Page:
Today I included some sesame seeds (but I forgot the orange juice--phooey!) and softened the grains before adding them. As I write two loaves are in the oven. I plan to give Ken a loaf for thinking of my safety---though I may need to wait until the ice melts.

Mama’s Scribbled Date Bread Recipe (sans shorthand)

1 loaf Date Bread

1 cup Boiling water

¾ “ Sugar

1 egg

1 tbsp melted shortening

½ tsp salt

½ “ vanilla

1 ¼ cup flour

1 tsp B. Powder

¼ “ Soda

½ cup nuts

(and just in case anyone should decide to try this: soak the dates in the hot water, mix wet and dry ingredients separately, then combine. Add the dates and nuts last. Bake at 350 for about an hour.)



Friday, December 11, 2009

Clouds and Music

Here it is, Friday already, and only now am I posting the writing from the Feast of St. Nicholas. My satellite was out that day until evening. Just now as I was getting my mind in gear to write another little missive, I realized that this one never made it out of my hard drive.

Thanks to my dear Krista Karels for the photograph of moss on one of my winter oaks.

December 6

The Hughes satellite penetrates the heavy clouds of this morning only sporadically. The temperatures rose, though, during the night, for which these same clouds are probably responsible. (This is some weather-wisdom gleaned from John over the years). A few minutes ago the blue lights on the Hughes equipment indicated that I had a window of opportunity during which I did get nine emails, then the signal blinked out again. It could be snowing on those mountains to the south. “All you need is an unobstructed view of the southern sky,” say the commercials from Hughes. Nobody says anything about clouds.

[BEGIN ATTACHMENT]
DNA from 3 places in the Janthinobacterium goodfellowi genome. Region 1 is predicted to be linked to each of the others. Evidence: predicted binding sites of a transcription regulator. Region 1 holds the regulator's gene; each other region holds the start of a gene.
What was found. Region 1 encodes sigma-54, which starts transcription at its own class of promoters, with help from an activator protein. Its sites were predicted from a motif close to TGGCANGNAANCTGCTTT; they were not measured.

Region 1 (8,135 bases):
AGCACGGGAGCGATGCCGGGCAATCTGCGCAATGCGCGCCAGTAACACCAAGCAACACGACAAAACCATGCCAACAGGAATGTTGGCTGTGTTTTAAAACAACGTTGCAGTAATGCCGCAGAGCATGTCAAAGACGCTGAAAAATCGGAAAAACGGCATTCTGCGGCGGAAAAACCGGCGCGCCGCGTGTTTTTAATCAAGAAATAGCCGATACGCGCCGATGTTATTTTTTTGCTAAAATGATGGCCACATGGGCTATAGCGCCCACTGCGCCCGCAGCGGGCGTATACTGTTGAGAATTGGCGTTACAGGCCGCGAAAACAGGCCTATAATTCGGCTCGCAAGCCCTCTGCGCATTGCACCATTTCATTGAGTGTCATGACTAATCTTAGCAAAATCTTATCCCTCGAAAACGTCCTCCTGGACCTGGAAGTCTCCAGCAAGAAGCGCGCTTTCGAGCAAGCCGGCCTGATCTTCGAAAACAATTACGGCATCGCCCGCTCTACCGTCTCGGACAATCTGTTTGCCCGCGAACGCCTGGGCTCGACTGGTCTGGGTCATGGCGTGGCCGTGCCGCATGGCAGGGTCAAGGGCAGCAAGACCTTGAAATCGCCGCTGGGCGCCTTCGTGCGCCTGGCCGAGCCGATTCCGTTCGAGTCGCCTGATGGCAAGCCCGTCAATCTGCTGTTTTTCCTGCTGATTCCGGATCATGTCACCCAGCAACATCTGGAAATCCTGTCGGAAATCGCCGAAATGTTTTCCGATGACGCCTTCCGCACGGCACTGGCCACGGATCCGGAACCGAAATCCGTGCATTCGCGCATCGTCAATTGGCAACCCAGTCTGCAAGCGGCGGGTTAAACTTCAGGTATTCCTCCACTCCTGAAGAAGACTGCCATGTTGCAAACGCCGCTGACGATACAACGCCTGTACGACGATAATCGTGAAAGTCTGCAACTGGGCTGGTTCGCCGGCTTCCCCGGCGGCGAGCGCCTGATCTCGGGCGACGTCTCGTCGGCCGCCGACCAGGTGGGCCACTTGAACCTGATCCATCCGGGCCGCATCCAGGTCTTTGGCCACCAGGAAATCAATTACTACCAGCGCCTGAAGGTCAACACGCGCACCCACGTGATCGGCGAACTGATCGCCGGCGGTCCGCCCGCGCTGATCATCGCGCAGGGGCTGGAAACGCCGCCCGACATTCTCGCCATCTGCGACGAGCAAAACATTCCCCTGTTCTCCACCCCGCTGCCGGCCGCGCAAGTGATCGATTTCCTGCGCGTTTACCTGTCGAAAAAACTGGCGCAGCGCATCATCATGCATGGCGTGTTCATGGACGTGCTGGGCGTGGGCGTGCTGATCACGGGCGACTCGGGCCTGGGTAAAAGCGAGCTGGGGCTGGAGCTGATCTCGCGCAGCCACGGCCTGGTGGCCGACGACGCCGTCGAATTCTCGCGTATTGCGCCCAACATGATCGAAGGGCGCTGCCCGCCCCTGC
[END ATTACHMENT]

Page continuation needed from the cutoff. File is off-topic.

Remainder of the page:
Here on my little mountain I depend upon my various means of communication. It’s the Internet that opens my way into the larger world each morning. Today, though, it’s fine that snow might be blowing in over the coastal mountains possibly strengthening my hermit status, because last night was one of people, lights and song. Each year a contingent of folks from Buncum (the little ghost town a mile down the road) attend a musical performance at the Craterian Theater in Medford. The same group -- The Trail Band -- has been coming here for fourteen years, and my friend, Connie, had an extra ticket. Beforehand these neighbors of mine, most of whom I have either never met or know only slightly, meet for wine and a potluck of yummy snacks in a room above the lobby of the theater.